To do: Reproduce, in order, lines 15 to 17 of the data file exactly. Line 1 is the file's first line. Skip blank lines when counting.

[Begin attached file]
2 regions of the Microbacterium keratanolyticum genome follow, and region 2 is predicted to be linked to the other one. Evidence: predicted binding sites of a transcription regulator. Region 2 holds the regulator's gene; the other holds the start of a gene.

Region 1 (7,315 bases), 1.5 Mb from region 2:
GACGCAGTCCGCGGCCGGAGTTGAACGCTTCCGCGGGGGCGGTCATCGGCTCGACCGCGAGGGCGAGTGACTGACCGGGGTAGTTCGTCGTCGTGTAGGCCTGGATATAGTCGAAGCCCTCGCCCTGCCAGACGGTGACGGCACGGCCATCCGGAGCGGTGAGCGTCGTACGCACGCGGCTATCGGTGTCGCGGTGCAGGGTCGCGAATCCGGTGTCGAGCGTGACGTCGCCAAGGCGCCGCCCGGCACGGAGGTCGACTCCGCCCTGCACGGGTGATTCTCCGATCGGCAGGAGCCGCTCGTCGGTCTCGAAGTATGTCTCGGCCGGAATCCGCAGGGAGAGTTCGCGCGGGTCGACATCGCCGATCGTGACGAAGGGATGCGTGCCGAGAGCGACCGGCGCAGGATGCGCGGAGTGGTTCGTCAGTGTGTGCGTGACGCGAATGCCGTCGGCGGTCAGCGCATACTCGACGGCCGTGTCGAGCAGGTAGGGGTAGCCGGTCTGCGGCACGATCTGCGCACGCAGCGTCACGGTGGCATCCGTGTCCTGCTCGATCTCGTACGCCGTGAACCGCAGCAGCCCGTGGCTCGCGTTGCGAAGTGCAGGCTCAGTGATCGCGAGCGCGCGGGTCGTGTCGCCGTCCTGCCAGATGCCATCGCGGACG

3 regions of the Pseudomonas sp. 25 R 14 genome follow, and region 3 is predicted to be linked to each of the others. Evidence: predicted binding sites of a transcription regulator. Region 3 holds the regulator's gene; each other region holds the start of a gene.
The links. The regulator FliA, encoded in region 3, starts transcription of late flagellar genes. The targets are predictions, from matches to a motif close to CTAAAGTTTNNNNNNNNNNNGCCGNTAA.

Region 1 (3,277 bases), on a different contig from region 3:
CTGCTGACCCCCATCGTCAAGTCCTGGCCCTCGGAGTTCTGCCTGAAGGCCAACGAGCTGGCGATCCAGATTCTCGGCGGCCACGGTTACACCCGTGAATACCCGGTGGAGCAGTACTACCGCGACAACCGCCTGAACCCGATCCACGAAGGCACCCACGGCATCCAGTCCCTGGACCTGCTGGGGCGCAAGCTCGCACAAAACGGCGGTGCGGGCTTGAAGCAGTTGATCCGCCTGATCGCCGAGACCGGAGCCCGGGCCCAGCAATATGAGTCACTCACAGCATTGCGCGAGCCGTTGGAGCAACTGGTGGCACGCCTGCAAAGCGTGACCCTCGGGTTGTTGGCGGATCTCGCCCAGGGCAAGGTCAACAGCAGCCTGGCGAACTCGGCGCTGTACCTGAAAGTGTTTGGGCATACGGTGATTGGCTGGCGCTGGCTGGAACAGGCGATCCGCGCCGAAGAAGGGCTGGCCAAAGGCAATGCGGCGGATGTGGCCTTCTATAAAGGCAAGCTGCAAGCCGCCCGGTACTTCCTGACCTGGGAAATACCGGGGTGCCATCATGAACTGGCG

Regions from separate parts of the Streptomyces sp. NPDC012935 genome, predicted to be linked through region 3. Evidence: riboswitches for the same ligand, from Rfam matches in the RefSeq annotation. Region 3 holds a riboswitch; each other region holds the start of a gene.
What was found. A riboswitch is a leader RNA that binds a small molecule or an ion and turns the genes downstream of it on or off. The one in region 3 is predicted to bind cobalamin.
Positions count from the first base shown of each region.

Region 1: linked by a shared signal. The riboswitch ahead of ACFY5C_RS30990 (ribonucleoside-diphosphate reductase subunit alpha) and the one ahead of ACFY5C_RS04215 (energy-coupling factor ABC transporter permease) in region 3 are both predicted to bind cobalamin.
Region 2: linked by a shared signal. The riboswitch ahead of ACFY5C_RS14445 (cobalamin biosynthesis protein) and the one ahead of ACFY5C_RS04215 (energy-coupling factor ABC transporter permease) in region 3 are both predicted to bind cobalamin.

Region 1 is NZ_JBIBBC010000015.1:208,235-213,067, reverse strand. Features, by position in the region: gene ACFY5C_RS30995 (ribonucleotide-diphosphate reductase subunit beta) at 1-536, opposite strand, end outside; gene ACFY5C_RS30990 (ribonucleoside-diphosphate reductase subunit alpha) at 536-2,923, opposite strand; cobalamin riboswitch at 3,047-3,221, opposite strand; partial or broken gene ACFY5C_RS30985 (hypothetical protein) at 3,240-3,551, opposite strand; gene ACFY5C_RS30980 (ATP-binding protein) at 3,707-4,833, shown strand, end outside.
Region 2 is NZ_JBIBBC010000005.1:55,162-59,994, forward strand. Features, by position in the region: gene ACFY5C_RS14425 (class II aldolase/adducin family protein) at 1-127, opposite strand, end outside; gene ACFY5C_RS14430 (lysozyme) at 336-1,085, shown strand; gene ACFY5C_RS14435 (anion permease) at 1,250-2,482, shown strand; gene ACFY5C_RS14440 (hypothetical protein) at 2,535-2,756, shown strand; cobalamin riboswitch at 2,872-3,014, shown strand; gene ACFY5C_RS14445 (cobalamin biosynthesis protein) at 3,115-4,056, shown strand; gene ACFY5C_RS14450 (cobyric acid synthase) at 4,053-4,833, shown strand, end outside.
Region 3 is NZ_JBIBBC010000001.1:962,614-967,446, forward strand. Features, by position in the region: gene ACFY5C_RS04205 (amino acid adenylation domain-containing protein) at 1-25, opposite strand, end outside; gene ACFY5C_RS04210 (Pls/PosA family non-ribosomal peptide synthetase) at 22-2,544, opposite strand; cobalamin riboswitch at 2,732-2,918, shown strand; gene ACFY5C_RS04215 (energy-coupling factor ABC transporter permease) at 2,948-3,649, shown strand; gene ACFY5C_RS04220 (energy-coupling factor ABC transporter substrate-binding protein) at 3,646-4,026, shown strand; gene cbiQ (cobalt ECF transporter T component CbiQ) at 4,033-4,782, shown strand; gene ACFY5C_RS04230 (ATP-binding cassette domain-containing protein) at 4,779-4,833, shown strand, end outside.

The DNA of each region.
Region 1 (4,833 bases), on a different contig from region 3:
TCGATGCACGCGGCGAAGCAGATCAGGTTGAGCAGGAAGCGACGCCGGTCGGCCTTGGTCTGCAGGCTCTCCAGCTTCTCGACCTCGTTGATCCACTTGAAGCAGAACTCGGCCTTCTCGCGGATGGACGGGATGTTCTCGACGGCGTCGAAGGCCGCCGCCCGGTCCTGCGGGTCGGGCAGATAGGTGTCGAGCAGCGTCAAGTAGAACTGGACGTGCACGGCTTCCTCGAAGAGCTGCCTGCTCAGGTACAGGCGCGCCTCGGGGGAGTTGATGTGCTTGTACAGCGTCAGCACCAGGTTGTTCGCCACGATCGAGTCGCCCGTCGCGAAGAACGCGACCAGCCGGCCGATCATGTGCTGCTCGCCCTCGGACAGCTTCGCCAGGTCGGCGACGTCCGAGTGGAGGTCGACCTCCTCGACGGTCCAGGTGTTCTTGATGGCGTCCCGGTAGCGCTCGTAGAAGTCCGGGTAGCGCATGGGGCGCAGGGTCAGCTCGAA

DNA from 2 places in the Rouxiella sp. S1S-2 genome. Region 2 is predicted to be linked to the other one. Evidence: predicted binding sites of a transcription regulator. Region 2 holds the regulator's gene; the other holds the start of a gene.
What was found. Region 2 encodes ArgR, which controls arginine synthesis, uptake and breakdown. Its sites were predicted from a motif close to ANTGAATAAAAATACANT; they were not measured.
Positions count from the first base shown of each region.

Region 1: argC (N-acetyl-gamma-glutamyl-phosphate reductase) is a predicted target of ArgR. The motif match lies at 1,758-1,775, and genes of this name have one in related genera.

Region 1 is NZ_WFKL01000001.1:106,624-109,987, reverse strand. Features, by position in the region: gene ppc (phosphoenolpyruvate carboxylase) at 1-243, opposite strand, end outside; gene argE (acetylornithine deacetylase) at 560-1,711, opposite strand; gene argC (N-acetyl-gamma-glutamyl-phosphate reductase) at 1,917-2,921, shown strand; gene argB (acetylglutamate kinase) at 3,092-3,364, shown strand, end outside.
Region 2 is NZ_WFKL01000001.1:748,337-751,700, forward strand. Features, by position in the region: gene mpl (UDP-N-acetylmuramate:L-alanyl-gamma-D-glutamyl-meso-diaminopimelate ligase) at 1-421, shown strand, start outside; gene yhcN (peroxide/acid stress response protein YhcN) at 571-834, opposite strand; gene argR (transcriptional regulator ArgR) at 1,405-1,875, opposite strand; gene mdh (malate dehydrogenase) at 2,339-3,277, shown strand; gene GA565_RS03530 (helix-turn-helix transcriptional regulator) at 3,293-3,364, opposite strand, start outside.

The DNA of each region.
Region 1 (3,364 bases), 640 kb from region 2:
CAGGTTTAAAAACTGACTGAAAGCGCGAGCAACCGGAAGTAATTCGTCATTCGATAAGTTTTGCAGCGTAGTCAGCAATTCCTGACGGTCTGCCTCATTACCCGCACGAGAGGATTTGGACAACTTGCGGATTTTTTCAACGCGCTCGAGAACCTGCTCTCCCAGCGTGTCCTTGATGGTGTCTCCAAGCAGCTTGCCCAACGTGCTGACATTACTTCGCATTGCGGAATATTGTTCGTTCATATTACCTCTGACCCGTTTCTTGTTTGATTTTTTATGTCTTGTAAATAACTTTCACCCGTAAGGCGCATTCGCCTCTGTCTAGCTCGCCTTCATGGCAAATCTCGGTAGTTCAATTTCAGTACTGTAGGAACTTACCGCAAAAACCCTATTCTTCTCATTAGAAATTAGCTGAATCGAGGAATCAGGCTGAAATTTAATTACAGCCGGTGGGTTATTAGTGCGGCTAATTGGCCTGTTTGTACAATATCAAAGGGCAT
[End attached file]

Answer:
Region 3 is NZ_JBIBBC010000001.1:962,614-967,446, forward strand. Features, by position in the region: gene ACFY5C_RS04205 (amino acid adenylation domain-containing protein) at 1-25, opposite strand, end outside; gene ACFY5C_RS04210 (Pls/PosA family non-ribosomal peptide synthetase) at 22-2,544, opposite strand; cobalamin riboswitch at 2,732-2,918, shown strand; gene ACFY5C_RS04215 (energy-coupling factor ABC transporter permease) at 2,948-3,649, shown strand; gene ACFY5C_RS04220 (energy-coupling factor ABC transporter substrate-binding protein) at 3,646-4,026, shown strand; gene cbiQ (cobalt ECF transporter T component CbiQ) at 4,033-4,782, shown strand; gene ACFY5C_RS04230 (ATP-binding cassette domain-containing protein) at 4,779-4,833, shown strand, end outside.

The DNA of each region.
Region 1 (4,833 bases), on a different contig from region 3: